Paul Patterson is one of the most prominent composers of his generation. He studied trombone and composition at the Royal Academy of Music. He returned there to become Head of Composition and Contemporary Music until 1997, when he became Manson Professor of Composition. In his time at the Academy, it is fair to say that Patterson has almost single-handedly been responsible for the creation of the Contemporary Music Department. His tireless devotion to new music, along with his desire to introduce the music of contemporary masters to students (in both composition and performance fields), has resulted in the creation of annual festivals devoted to a single composer at the Academy. He has worked with South East Arts, the University of Warwick the London Sinfonietta and is currently Composer-in-Residence with the National Youth Orchestra of Great Britain and celebrates his tenth year with them in 2007.
Patterson’s compositions reveal a preoccupation with unusual combinations of sound and rhythm. Stravinsky and Hindemith were early influences, as were Penderecki and Lutosławski. Thanks to a growing number of commissions from the likes of the Three Choirs’ Festival, the 20th century English choral tradition forms the basis of his current musical language remaining sufficiently complex while at the same time appealing to the musical public.
Patterson is an important figure in the choral field and his enthusiasm for music both challenging and enjoyable to performers and audiences has produced a number of important large-scale choral works, most notably the Mass of the Sea (1983), Stabat Mater (1986), Te Deum (1988) the Millennium Mass (2000).
His works are performed regularly by leading performers in the United Kingdom and abroad, most popular among which are the orchestral setting of Roald Dahl’s Little Red Riding Hood and the Violin Concerto.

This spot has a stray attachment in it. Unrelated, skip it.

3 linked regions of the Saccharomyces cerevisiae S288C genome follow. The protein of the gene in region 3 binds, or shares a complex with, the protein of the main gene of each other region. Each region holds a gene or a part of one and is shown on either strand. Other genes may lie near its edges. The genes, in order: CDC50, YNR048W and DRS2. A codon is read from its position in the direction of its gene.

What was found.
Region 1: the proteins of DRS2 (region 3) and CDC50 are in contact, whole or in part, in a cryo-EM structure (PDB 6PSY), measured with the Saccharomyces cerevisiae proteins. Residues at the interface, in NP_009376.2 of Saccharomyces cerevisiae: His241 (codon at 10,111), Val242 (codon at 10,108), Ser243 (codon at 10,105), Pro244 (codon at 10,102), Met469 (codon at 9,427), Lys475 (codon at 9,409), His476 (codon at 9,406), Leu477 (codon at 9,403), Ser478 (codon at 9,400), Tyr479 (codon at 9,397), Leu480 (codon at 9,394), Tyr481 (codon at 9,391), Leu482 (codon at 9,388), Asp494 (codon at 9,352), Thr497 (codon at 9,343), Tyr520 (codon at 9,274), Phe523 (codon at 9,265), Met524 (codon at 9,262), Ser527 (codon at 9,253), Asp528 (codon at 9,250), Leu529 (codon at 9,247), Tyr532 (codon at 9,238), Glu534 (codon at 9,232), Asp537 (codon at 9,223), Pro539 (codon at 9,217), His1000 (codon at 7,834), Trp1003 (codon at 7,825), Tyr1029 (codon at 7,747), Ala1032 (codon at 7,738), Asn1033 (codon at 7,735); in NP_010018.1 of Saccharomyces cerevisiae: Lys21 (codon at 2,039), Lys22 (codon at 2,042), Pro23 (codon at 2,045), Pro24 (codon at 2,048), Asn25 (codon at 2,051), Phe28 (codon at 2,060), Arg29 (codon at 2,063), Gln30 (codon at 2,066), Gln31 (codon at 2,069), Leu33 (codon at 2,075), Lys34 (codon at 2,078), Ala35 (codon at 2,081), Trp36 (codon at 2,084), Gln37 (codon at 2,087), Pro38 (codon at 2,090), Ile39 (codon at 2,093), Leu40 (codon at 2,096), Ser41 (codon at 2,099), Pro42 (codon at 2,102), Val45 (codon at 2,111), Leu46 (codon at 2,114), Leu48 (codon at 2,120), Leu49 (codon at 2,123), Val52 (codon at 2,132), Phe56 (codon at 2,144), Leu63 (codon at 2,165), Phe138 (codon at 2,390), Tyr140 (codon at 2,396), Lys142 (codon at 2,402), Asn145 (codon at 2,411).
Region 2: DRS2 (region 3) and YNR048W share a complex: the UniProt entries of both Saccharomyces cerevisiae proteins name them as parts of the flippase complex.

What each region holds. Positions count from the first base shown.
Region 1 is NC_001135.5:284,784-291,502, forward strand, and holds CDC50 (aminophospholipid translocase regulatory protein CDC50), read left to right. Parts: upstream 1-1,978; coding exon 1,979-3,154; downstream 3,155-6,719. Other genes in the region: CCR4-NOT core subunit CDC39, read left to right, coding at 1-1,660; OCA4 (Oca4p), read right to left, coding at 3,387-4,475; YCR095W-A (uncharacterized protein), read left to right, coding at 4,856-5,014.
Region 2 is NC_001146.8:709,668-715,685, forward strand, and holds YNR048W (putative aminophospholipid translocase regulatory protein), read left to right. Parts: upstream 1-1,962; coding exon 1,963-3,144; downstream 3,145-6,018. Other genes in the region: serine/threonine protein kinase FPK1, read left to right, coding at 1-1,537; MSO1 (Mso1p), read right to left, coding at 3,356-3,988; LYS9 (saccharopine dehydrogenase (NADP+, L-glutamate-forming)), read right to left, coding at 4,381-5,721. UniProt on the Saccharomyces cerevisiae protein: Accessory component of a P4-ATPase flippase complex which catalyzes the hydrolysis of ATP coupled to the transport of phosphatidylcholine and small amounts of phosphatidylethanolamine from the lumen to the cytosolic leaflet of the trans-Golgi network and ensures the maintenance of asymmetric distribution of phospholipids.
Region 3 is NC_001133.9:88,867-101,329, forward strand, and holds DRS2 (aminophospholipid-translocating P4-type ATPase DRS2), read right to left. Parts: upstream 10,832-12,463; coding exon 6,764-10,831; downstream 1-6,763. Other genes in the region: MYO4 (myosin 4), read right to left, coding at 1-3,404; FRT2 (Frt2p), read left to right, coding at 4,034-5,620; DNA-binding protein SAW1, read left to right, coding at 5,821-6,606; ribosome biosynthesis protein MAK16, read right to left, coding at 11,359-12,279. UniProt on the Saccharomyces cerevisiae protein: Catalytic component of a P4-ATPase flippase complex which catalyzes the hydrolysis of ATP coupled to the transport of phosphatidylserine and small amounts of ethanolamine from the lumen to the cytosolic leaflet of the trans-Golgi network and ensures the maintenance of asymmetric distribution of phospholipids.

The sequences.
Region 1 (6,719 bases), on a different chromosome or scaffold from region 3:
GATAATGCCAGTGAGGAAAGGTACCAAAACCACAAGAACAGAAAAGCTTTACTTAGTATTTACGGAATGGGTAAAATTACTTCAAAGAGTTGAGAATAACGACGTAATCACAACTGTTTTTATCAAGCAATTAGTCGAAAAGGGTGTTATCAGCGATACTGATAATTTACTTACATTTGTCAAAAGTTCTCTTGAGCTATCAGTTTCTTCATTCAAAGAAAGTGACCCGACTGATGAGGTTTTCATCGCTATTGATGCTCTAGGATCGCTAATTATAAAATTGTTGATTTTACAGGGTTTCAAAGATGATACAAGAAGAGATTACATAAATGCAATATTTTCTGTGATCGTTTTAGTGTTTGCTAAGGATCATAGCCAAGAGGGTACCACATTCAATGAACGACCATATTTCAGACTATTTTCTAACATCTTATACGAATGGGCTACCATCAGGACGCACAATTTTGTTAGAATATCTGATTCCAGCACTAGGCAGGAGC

Many of his works have been recorded including Little Red Riding Hood (both in English and Norwegian), Magnificat op.75, Royal Eurostar fanfare, the Comedy for Five Winds and Westerly Winds. The most recent recordings of his works are Hell’s Angels and The Three Little Pigs.
Patterson is a tireless advocate for contemporary music having organised many special composer festivals at the Royal Academy of Music and in 1996 he was honoured with the PRS/RPS Leslie Boosey Award.
Paul Patterson’s recent works include a string octet, Deviations for the Goldberg Ensemble, a Cello Concerto for Raphael Wallfisch, Jubilee Dances commissioned for the 50th anniversary of the BBC Concert Orchestra, the music for Roald Dahl’s version of The Three Little Pigs Commissioned by the Basle Symphony Orchestra and a short orchestral work titled Orchestra on Parade.
Patterson was awarded the John Armitage Memorial Commission for 2005. For this, he composed The Fifth Continent, a work for solo counter tenor, choir, brass quintet and organ, which received its premiere in Southwark Cathedral in March 2005 and has subsequently been heard in Edinburgh. The work receives further performances by the BBC Singers during the 2006/7 season.
Commissions during Patterson’s 60th birthday season include works for the BBC Singers, the Orchestra of the Swan, a work for Viola and String Orchestra for the English Sinfonia, a new organ work for Thomas Trotter and a work for Cor Anglais for Nicholas Daniel.
The London Philharmonic Orchestra has recently released a disc with new recordings of The Three Little Pigs and Little Red Riding Hood, narrated by Chris Jarvis and conducted by David Parry. A recording of the Cello Concerto is due for release in 2007 with Raphael Wallfisch and the South West German Chamber Orchestra (Pforzheim) from the Nimbus label.
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